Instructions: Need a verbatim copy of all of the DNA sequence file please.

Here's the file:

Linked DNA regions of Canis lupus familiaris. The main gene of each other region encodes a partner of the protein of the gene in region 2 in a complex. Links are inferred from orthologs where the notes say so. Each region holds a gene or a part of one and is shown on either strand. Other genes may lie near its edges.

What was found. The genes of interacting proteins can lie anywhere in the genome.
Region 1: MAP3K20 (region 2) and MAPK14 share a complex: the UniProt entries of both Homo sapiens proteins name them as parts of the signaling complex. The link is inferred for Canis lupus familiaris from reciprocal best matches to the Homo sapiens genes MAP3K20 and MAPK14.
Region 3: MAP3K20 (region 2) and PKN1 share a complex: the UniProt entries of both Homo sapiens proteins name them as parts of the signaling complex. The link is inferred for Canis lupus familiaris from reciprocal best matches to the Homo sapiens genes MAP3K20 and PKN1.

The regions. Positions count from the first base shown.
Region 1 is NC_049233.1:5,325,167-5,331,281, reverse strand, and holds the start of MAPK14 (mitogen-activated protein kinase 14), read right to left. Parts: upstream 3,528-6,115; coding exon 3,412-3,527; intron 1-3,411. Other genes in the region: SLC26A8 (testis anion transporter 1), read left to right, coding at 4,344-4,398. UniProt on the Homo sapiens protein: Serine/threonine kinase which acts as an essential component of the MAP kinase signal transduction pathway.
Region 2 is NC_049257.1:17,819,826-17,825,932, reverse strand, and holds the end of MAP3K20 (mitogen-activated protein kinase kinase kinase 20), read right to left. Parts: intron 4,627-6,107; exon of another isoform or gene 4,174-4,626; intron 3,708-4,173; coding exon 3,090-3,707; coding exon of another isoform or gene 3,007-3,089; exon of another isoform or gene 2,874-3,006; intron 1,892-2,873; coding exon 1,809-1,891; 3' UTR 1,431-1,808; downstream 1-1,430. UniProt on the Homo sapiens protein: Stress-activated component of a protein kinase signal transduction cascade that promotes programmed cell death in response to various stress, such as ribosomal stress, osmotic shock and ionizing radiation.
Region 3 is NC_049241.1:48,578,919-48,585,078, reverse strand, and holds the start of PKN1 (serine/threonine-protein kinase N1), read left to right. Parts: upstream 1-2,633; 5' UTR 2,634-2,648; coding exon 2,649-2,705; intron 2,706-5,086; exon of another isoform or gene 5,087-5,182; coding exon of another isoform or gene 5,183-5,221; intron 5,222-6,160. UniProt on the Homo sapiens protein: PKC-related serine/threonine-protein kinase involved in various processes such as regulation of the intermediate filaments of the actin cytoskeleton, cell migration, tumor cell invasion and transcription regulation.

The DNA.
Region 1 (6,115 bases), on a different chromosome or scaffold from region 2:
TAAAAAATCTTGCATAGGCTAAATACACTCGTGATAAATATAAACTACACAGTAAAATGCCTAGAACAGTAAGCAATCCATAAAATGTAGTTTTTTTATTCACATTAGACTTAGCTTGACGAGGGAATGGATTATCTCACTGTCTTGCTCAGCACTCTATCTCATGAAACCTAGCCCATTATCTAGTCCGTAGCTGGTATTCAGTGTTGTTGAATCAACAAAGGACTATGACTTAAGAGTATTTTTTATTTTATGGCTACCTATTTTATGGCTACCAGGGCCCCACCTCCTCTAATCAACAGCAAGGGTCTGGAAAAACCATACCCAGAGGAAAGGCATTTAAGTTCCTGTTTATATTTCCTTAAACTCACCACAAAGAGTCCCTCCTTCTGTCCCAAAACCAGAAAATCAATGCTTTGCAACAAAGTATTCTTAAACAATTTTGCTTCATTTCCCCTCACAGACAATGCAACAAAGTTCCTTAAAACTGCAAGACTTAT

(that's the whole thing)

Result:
Linked DNA regions of Canis lupus familiaris. The main gene of each other region encodes a partner of the protein of the gene in region 2 in a complex. Links are inferred from orthologs where the notes say so. Each region holds a gene or a part of one and is shown on either strand. Other genes may lie near its edges.

What was found. The genes of interacting proteins can lie anywhere in the genome.
Region 1: MAP3K20 (region 2) and MAPK14 share a complex: the UniProt entries of both Homo sapiens proteins name them as parts of the signaling complex. The link is inferred for Canis lupus familiaris from reciprocal best matches to the Homo sapiens genes MAP3K20 and MAPK14.
Region 3: MAP3K20 (region 2) and PKN1 share a complex: the UniProt entries of both Homo sapiens proteins name them as parts of the signaling complex. The link is inferred for Canis lupus familiaris from reciprocal best matches to the Homo sapiens genes MAP3K20 and PKN1.

The regions. Positions count from the first base shown.
Region 1 is NC_049233.1:5,325,167-5,331,281, reverse strand, and holds the start of MAPK14 (mitogen-activated protein kinase 14), read right to left. Parts: upstream 3,528-6,115; coding exon 3,412-3,527; intron 1-3,411. Other genes in the region: SLC26A8 (testis anion transporter 1), read left to right, coding at 4,344-4,398. UniProt on the Homo sapiens protein: Serine/threonine kinase which acts as an essential component of the MAP kinase signal transduction pathway.
Region 2 is NC_049257.1:17,819,826-17,825,932, reverse strand, and holds the end of MAP3K20 (mitogen-activated protein kinase kinase kinase 20), read right to left. Parts: intron 4,627-6,107; exon of another isoform or gene 4,174-4,626; intron 3,708-4,173; coding exon 3,090-3,707; coding exon of another isoform or gene 3,007-3,089; exon of another isoform or gene 2,874-3,006; intron 1,892-2,873; coding exon 1,809-1,891; 3' UTR 1,431-1,808; downstream 1-1,430. UniProt on the Homo sapiens protein: Stress-activated component of a protein kinase signal transduction cascade that promotes programmed cell death in response to various stress, such as ribosomal stress, osmotic shock and ionizing radiation.
Region 3 is NC_049241.1:48,578,919-48,585,078, reverse strand, and holds the start of PKN1 (serine/threonine-protein kinase N1), read left to right. Parts: upstream 1-2,633; 5' UTR 2,634-2,648; coding exon 2,649-2,705; intron 2,706-5,086; exon of another isoform or gene 5,087-5,182; coding exon of another isoform or gene 5,183-5,221; intron 5,222-6,160. UniProt on the Homo sapiens protein: PKC-related serine/threonine-protein kinase involved in various processes such as regulation of the intermediate filaments of the actin cytoskeleton, cell migration, tumor cell invasion and transcription regulation.

The DNA.
Region 1 (6,115 bases), on a different chromosome or scaffold from region 2:
TAAAAAATCTTGCATAGGCTAAATACACTCGTGATAAATATAAACTACACAGTAAAATGCCTAGAACAGTAAGCAATCCATAAAATGTAGTTTTTTTATTCACATTAGACTTAGCTTGACGAGGGAATGGATTATCTCACTGTCTTGCTCAGCACTCTATCTCATGAAACCTAGCCCATTATCTAGTCCGTAGCTGGTATTCAGTGTTGTTGAATCAACAAAGGACTATGACTTAAGAGTATTTTTTATTTTATGGCTACCTATTTTATGGCTACCAGGGCCCCACCTCCTCTAATCAACAGCAAGGGTCTGGAAAAACCATACCCAGAGGAAAGGCATTTAAGTTCCTGTTTATATTTCCTTAAACTCACCACAAAGAGTCCCTCCTTCTGTCCCAAAACCAGAAAATCAATGCTTTGCAACAAAGTATTCTTAAACAATTTTGCTTCATTTCCCCTCACAGACAATGCAACAAAGTTCCTTAAAACTGCAAGACTTAT